Inside Cricket

Inside Cricket July 2015

The Inside Cricket team gives you an insider's view of what's going on around the cricketing world - news, features, coaching tips, fitness guide, statistics, giant posters, and the chance to win great prizes. Plus, there's columns from former Australian captains Richie Benaud, Ian Chappell and Mark Taylor, along with Australian No.4 Test batsman Mike Hussey's exclusive monthly insights, making it a must read for all cricket tragics. Inside Cricket is a seasonal title publishing 4 issues PA - 3 issues over Australia’s summer, and one in its Autumn as a season round-up.

Nextmedia Pty Ltd
Read More
₹ 276.02

in this issue

4 min.
editor’s note

What should I be commenting on? The recent, aborted bid to overthrow the leadership of world cricket? A revolution is brewing, after all. Or perhaps the heated debate over Pietersen’s exclusion from England’s team. Nemesis dooms the rebel to a lifetime of admiring only himself. We wait to hear the final “plop” No. I want to make a belated tribute to a real revolutionary and a true rebel. Richie Benaud. That’s right. Those who only ever knew him as an elderly commentator might think that’s a risible description of the man, something like saying John Howard was an unacknowledged giant of hip-hop. Revolution is about change for the better. That’s what Richie was about. He showed the world what rebellion and revolution can achieve when it’s done with the right heart; when…

1 min.
great shot

4 min.
andrew fekete

Before last season, if anyone was familiar with the name Andrew Fekete, they might have been art connoisseurs, because the first man to make the moniker famous was a Hungarian-born Brit, an abstract expressionist painter, poet and writer who died at 32 in 1985. At the start of last season, the most curious thing about Tasmanian fast-bowler Andrew Fekete’s name was that, against all probability, it gave fellow Aussie cricketer Mark Steketee a partner in rhyme. Fast bowler Fekete, a 30-year-old from Tasmania via Victoria, deserves a break – not the kind that almost ruined his career in 2013, but rather the sort of recognition a talented, hard-working fast-bowler should be getting. Hopefully, his shock sweep of all the big Cricket Tasmania awards at the end of the last Shield season will gain…

3 min.
numbers game

ASHES FLASHES After the first three Tests in England in 1989, Steve Waugh averaged an awesome 393.00 (177 not out at Leeds, 152 not out and 21 not out at Lord’s and 43 at Birmingham). He averaged 126.50 in the six-Test series. Coincidentally, Australia’s Charles Turner and Glenn McGrath and England’s Sydney Barnes have an identical bowling average of 19.34 in Ashes Tests in England; Turner in eight Tests, McGrath in 14 and Barnes in seven. Another Aussie, Terry Alderman, came close, averaging 19.33 in 12 Tests. All 11 England players bowled against Australia in the 1884 Oval Test. The most successful bowler was the regular wicket-keeper Alfred Lyttelton who took 4-19 with lobs while W.G. Grace kept wickets. Only two batsmen have aggregated over 2000 runs in Ashes in Australia: Hobbs 2493 runs…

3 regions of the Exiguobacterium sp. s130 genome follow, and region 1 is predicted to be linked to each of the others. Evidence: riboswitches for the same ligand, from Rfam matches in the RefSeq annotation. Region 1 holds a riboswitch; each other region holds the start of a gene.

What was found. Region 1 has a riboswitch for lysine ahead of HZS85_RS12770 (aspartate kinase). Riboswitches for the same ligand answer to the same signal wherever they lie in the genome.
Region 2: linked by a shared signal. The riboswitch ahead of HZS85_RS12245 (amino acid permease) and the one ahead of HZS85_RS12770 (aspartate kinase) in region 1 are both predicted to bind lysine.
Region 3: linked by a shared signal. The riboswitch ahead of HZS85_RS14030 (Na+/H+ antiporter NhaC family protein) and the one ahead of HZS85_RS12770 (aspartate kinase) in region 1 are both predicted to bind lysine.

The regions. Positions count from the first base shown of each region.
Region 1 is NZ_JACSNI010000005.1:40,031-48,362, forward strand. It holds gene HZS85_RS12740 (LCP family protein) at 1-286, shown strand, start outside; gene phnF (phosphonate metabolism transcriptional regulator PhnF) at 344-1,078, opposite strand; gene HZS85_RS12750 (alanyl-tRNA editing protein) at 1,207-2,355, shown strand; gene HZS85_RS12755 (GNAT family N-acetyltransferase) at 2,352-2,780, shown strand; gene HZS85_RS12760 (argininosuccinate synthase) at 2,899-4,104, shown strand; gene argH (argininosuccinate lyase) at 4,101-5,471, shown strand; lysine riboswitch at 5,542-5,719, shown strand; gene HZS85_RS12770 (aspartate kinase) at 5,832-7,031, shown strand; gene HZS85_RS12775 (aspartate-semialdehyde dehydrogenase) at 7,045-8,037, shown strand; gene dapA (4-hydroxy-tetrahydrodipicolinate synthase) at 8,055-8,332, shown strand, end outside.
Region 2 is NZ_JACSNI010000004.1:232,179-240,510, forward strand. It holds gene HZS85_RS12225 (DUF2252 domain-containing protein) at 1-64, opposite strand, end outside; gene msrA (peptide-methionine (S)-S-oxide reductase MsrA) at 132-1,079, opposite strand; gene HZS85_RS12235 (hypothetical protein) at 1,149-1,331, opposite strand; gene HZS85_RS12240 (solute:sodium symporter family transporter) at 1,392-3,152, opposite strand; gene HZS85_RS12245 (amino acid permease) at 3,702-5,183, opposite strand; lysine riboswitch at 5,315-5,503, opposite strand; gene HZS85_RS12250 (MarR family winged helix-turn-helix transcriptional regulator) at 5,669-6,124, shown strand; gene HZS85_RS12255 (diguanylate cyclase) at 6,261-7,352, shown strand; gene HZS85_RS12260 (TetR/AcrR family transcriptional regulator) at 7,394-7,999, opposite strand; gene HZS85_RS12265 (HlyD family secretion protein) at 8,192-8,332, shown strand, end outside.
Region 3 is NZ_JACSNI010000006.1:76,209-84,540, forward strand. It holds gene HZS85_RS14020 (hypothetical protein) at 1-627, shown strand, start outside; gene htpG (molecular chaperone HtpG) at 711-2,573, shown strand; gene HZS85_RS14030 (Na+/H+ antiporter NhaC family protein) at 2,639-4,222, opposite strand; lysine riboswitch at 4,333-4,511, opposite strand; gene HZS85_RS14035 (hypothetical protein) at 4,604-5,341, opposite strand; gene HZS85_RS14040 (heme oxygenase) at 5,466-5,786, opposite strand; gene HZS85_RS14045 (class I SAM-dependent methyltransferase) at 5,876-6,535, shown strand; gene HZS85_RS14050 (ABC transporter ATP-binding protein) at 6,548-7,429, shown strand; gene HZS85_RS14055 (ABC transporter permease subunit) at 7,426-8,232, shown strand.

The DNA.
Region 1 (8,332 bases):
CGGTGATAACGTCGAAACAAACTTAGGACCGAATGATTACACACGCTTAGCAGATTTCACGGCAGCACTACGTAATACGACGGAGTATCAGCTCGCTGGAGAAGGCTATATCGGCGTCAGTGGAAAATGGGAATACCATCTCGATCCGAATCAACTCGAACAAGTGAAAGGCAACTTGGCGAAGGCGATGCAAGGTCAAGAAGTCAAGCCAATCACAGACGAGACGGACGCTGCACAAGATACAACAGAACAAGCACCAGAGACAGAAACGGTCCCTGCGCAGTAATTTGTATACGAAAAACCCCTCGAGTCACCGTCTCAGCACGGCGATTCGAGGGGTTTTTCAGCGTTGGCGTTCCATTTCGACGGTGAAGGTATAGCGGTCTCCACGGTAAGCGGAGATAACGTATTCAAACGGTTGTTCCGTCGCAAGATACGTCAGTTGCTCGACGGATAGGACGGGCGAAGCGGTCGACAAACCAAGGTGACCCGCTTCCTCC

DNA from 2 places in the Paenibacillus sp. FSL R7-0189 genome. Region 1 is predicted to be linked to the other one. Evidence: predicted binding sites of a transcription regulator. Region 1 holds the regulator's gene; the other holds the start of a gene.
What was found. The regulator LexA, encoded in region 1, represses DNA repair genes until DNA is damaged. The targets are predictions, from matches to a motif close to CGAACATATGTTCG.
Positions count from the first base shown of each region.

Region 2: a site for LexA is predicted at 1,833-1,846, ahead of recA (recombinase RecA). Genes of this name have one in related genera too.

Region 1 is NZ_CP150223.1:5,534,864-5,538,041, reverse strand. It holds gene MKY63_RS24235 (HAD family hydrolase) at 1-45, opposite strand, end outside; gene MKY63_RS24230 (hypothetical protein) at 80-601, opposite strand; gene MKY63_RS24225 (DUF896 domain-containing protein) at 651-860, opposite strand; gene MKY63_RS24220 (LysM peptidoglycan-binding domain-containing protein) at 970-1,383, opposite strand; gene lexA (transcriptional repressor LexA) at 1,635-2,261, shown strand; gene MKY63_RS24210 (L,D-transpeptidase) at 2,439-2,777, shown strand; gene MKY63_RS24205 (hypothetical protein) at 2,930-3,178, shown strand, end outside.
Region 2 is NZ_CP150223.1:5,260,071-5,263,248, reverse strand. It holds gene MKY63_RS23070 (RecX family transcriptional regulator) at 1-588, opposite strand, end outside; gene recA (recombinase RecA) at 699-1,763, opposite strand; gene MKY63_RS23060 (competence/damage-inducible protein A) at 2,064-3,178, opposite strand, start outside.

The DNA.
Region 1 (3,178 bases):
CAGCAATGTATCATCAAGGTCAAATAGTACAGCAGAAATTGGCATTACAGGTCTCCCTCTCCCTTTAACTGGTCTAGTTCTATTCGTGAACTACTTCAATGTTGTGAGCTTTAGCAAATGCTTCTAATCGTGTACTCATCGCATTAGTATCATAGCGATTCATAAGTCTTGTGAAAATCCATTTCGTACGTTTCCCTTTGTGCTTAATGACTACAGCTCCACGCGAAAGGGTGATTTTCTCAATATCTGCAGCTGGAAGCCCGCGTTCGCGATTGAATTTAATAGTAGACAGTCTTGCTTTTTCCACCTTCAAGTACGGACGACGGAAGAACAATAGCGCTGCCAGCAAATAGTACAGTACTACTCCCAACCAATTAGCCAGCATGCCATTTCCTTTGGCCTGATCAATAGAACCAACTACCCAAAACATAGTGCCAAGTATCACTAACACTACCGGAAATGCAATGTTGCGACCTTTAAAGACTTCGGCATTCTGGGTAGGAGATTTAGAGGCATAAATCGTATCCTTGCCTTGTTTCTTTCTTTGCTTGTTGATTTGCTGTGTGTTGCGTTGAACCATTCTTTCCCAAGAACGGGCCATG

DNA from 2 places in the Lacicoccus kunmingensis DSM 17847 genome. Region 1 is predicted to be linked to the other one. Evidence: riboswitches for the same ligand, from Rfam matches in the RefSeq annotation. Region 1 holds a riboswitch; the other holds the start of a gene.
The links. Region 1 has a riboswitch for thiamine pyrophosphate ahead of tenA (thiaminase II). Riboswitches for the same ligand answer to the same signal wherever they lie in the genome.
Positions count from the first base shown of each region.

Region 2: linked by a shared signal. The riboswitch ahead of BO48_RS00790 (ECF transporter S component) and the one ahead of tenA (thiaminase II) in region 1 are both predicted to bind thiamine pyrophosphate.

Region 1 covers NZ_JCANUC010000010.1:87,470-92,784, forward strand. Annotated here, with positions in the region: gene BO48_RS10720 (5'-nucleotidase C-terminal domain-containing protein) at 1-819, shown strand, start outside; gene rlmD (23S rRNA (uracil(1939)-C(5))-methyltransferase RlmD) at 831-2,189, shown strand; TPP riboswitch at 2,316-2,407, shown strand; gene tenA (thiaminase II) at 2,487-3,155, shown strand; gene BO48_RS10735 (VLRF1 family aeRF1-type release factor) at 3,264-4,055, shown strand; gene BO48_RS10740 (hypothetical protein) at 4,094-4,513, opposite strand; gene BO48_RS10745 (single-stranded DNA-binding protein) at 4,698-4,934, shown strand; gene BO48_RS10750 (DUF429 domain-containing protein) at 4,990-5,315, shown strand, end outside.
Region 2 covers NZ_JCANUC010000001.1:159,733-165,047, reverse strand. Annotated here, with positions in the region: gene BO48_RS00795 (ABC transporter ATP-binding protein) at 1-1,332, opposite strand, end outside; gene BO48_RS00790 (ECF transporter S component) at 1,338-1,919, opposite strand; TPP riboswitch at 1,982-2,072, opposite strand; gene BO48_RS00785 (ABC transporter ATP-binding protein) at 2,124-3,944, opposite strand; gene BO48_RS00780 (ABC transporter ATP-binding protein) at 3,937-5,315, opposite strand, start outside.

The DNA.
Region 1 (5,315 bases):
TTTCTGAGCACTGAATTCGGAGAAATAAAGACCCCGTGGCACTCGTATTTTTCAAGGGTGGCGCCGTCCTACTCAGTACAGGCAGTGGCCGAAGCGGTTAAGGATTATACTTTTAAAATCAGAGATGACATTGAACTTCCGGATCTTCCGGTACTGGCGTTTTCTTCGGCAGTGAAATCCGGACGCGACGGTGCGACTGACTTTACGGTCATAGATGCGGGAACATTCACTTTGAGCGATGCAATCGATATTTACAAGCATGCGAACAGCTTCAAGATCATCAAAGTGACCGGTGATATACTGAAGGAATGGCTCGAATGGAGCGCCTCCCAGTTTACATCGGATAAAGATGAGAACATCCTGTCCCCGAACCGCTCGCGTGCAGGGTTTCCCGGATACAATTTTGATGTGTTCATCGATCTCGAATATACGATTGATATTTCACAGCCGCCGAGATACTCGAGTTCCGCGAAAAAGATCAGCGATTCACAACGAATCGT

5 min.
wicket world

…AS LONG AS THE CRICKET ISN’T FRENCH! A new T20 competition has been started in Europe to raise interest in the game on the Continent. Called the Mediterranean Premier League, the competition has the noble aims of enhancing the status of the game throughout the Continent, and creating some history of its own. Having the various ancient peoples of that melting-pot of a landmass agree on anything is no easy task – just ask the European Union. But the MPL has been crafted to appeal to people of all European nations and sensibilities. The competition will include all existing teams, at all levels, from club through to national. Currently, numbers appear to be somewhere between six and 12 teams, which will compete in one match a day over four, or five,…

4 min.
jess jonassen

Southern Stars and Konica Minolta Queensland Fire all-rounder Jess Jonassen is no dill, as a cricketer or in any other matter. Apart from being the current WNCL Player of the Year, she is studying for a law degree. Jonassen was the most shocked person in the room at the Australian State Cricket Awards this year, when she won the coveted award from a strong field. She attributed it to “the most consistent year I’ve had,” but that is, typically, an understatement. Though she describes herself as a bowling all-rounder, Jonassen has dug the various national and State sides she’s played in out of trouble, and won them games, consistently with the bat as well over the last few years. But with ball in hand, Jonassen is a very skillful purveyor of effective, wicket-taking…